Charleston, SC 29414 USA

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Emily Rountree, M.D.

67 President Street
Charleston, SC 29425 USA

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Jonathan Snipes, M.D.

67 President Street
Charleston, SC 29414 USA

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Nicole Stocking, M.D.

67 President Street
Charleston, SC 29425 USA

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Bryan Tolliver, M.D. Ph.D.

Medical University of South Carolina
67 President Street
Charleston, SC 29425 USA

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Tresha Ward, M.D.

Ashley River Family Physicians
2270 Ashley Crossing Drive Suite 165
Charleston, SC 29414 USA

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Kathryn Wolf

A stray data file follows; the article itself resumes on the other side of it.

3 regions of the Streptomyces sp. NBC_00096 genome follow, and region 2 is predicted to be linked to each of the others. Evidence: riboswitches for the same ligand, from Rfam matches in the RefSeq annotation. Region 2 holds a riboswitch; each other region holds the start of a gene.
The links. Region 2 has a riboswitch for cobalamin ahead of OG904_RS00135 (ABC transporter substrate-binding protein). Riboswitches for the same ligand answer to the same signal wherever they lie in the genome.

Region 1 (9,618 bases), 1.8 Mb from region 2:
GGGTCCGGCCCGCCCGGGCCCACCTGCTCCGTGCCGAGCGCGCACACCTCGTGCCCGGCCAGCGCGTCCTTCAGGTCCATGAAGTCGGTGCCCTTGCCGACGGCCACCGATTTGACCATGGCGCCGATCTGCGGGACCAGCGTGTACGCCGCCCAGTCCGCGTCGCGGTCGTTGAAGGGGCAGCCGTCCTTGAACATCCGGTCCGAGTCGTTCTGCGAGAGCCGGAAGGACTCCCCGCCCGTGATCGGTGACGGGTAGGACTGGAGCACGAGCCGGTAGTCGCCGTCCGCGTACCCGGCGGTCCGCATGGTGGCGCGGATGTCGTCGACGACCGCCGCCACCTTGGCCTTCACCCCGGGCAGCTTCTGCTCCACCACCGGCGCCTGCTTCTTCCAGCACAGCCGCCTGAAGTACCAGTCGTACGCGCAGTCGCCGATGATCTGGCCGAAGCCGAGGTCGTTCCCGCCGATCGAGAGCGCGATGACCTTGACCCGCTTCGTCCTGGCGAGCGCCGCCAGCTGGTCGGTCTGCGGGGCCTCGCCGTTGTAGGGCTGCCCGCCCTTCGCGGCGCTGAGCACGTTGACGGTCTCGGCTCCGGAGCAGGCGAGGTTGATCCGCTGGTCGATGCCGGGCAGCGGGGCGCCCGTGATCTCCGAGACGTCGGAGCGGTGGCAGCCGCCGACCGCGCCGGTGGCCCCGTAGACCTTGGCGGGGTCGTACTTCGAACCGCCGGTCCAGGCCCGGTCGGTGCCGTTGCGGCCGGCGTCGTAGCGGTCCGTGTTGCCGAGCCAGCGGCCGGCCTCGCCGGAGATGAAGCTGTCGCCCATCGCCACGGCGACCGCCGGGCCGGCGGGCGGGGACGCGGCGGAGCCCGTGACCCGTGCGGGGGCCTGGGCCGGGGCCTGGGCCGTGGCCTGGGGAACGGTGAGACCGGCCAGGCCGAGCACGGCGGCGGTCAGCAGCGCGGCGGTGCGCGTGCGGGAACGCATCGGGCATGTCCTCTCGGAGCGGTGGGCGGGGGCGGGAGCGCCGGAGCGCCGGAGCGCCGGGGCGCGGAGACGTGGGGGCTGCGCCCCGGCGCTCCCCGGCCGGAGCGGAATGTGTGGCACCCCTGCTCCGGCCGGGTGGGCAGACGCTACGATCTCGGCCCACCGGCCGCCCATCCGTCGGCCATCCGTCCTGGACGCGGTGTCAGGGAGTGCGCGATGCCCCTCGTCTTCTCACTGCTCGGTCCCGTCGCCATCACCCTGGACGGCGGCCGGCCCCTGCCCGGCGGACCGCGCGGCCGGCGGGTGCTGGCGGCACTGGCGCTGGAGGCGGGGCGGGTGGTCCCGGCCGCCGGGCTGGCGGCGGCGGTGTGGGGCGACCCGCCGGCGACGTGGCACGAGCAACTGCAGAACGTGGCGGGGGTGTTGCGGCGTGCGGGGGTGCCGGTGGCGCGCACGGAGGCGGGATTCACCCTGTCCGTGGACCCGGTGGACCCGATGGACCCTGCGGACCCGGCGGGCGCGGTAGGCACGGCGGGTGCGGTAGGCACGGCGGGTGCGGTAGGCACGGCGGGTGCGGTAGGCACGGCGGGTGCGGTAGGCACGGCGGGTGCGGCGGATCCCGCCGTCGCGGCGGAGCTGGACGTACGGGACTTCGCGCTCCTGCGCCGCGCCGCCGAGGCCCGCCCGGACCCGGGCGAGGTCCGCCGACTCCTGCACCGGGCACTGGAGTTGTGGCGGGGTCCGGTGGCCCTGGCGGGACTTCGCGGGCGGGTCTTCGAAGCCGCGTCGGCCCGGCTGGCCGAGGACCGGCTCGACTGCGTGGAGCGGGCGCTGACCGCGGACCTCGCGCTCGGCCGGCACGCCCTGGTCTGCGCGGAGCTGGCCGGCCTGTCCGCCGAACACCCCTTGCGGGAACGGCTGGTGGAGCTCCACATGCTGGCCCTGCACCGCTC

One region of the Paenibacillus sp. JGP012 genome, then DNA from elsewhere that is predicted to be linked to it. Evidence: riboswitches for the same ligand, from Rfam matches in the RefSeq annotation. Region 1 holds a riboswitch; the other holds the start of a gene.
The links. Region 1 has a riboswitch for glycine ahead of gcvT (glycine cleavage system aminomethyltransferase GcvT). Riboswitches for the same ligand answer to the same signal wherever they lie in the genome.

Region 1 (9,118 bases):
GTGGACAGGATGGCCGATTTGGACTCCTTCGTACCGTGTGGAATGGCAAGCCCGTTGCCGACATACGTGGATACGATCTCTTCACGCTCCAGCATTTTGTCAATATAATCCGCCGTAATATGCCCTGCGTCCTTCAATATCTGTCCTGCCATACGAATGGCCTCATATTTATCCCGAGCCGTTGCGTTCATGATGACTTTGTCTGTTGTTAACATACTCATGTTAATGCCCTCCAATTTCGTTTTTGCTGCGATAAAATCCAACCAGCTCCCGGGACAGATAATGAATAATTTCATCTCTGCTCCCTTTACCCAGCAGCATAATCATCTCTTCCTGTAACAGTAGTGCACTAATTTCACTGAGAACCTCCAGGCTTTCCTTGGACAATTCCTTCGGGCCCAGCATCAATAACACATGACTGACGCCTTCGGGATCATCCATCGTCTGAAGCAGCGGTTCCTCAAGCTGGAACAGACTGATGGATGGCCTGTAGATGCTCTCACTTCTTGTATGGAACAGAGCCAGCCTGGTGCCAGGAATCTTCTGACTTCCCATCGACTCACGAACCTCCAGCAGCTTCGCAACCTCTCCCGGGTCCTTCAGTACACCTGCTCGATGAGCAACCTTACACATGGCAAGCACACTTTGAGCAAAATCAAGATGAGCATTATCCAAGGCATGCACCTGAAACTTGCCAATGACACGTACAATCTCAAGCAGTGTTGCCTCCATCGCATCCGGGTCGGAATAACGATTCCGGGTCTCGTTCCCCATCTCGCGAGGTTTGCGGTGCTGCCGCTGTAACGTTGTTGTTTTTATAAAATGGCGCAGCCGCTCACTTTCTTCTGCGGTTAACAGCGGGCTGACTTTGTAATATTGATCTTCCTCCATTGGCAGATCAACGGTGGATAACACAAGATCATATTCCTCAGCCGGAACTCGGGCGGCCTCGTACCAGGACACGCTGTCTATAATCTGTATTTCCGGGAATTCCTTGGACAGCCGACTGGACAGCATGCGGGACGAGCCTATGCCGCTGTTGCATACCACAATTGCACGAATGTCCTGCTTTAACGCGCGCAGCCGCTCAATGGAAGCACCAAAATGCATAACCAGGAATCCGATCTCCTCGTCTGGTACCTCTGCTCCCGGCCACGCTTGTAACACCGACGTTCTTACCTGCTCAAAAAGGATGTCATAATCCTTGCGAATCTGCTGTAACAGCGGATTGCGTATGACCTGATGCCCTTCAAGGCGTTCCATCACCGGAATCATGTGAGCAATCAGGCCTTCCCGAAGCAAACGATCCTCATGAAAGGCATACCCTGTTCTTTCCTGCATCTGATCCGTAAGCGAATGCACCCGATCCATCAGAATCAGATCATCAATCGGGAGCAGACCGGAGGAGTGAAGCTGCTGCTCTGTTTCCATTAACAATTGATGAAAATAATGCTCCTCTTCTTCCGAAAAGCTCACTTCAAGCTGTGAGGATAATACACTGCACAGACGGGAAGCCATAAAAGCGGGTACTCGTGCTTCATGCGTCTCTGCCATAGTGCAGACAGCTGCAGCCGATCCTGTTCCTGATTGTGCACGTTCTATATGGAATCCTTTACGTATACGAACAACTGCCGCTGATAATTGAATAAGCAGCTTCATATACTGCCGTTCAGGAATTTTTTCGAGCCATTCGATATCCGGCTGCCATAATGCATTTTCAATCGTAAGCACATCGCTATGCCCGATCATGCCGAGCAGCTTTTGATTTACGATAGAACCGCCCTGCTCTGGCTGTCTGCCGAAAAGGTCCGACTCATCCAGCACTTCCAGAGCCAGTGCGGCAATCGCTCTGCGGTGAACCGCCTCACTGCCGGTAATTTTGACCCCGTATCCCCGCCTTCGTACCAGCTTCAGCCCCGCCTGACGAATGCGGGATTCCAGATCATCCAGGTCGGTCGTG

1124 Sam Rittenberg Boulevard
Suite 1
Charleston, SC 29407 USA

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What is Buprenorphine?
 Buprenorphine is an FDA approved opioid addiction treatment. Currently Subutex® & Suboxone® are the only Buprenorphine medications approved by the FDA. Buprenorphine itself is opioid itself, but the maximal effects are less than other more dangerous opioid agonist like methadone and herion. By producing enough agonist, individuals taking Buprenophine that have become addicted to other opioids are able to discontinue abuse with minimized withdrawl side-effects. In 1965, K.W. Bentley discovered the class of compounds synthesized from an alkaloid of thebaine, the opium poppy plant, known as Papaver somniferum. Among these semi-synthetic compounds is Buprenorphine - the first in a series of opioid agonists. Many were more than 1000 times more effective than the analgesic, morphine. In the 1980s, Reckitt & Colman, today known as Reckitt Benckiser, introduced Buprenorphine hydrochloride for sale. Buprenorphine, an analgesic, was first made in sublingual tablets of 0.2 mg (Temgesic). It was also made as an injectable of 0.3 mg/ml (Buprenex). Read More...

What is Suboxone®?